Washed Ashore art project turns coastal pollution into a conversation

BANDON, Ore. -- After moving to Bandon, artist Angela Haseltine Pozzi found there's an unending surplus of art supplies littering the Oregon coastline.

While most people see plastic bottles and Styrofoam chunks as junk, Pozzi sees a chance to make environmental chance through art.

Her project called "Washed Ashore" has been gaining national attention over the last four years.

"It's a great way to break the ice and talk about a difficult topic. Pollution and our part in it," said Washed Ashore's community outreach director, Mary Johnson.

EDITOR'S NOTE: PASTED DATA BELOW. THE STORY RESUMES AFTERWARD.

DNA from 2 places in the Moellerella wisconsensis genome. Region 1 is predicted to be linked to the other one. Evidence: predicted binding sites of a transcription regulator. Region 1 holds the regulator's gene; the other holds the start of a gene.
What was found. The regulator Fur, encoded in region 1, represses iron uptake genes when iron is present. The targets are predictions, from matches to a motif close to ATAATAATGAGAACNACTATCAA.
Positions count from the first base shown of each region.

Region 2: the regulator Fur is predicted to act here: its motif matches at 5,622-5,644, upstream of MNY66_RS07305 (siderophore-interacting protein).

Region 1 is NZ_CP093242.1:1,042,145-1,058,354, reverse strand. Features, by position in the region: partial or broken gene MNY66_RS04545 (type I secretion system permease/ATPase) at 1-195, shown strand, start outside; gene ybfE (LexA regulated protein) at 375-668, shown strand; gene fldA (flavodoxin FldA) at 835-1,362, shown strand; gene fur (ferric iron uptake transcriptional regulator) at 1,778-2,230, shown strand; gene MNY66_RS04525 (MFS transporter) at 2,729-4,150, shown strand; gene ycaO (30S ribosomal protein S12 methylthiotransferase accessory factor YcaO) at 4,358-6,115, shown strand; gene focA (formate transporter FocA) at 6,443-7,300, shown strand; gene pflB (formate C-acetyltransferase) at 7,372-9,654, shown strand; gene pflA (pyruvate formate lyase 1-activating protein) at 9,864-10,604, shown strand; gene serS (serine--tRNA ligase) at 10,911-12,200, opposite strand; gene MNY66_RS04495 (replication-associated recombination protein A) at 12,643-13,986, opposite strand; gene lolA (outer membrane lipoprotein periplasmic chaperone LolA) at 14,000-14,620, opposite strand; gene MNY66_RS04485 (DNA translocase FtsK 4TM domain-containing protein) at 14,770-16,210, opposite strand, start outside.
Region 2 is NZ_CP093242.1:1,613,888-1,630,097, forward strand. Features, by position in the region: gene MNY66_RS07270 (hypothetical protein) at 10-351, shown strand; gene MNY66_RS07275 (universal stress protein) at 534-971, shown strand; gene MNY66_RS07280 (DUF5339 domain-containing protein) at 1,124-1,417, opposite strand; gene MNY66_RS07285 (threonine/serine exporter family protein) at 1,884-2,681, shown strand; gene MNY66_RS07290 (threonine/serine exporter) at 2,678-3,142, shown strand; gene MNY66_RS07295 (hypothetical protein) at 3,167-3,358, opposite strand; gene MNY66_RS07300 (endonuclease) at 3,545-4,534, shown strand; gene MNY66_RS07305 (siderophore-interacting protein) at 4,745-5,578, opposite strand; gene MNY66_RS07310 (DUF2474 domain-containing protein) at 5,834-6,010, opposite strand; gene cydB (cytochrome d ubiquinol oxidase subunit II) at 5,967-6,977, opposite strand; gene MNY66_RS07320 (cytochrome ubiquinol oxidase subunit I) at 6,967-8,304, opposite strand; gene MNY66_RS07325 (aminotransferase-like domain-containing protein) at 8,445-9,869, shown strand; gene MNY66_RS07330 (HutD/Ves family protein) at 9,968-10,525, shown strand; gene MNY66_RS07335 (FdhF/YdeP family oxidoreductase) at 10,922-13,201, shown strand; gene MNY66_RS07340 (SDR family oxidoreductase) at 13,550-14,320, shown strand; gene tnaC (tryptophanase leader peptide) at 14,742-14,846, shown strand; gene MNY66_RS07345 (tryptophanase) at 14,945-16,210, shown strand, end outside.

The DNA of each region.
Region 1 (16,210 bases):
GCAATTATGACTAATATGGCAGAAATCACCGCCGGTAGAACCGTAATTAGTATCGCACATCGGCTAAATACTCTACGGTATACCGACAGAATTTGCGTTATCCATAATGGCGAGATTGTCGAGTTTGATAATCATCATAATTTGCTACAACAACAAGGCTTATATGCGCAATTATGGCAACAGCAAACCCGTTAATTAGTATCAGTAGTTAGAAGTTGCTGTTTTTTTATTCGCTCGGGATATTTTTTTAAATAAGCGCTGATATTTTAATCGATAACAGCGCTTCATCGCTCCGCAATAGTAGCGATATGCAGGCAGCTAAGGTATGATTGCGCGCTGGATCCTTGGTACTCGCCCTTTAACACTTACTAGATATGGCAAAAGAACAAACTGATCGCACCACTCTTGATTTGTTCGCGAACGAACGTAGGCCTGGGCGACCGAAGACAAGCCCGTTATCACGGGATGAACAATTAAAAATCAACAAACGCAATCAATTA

The project recently received a grant from the National Oceanic and Atmospheric Association.

"They're going to help us write an education curriculum about our exhibit," said Johnson, "And everything they do, they're going to take us right along with them, so we're just going to grow more and more and more."

Workshop teacher Michelle Corapi has seen the exhibit grow from nearly a dozen sculptures to well over 50, being displayed in Sea World locations and zoos across the country.

Corapi said the public is welcomed to help make art at the exhibit Wednesday through Sunday.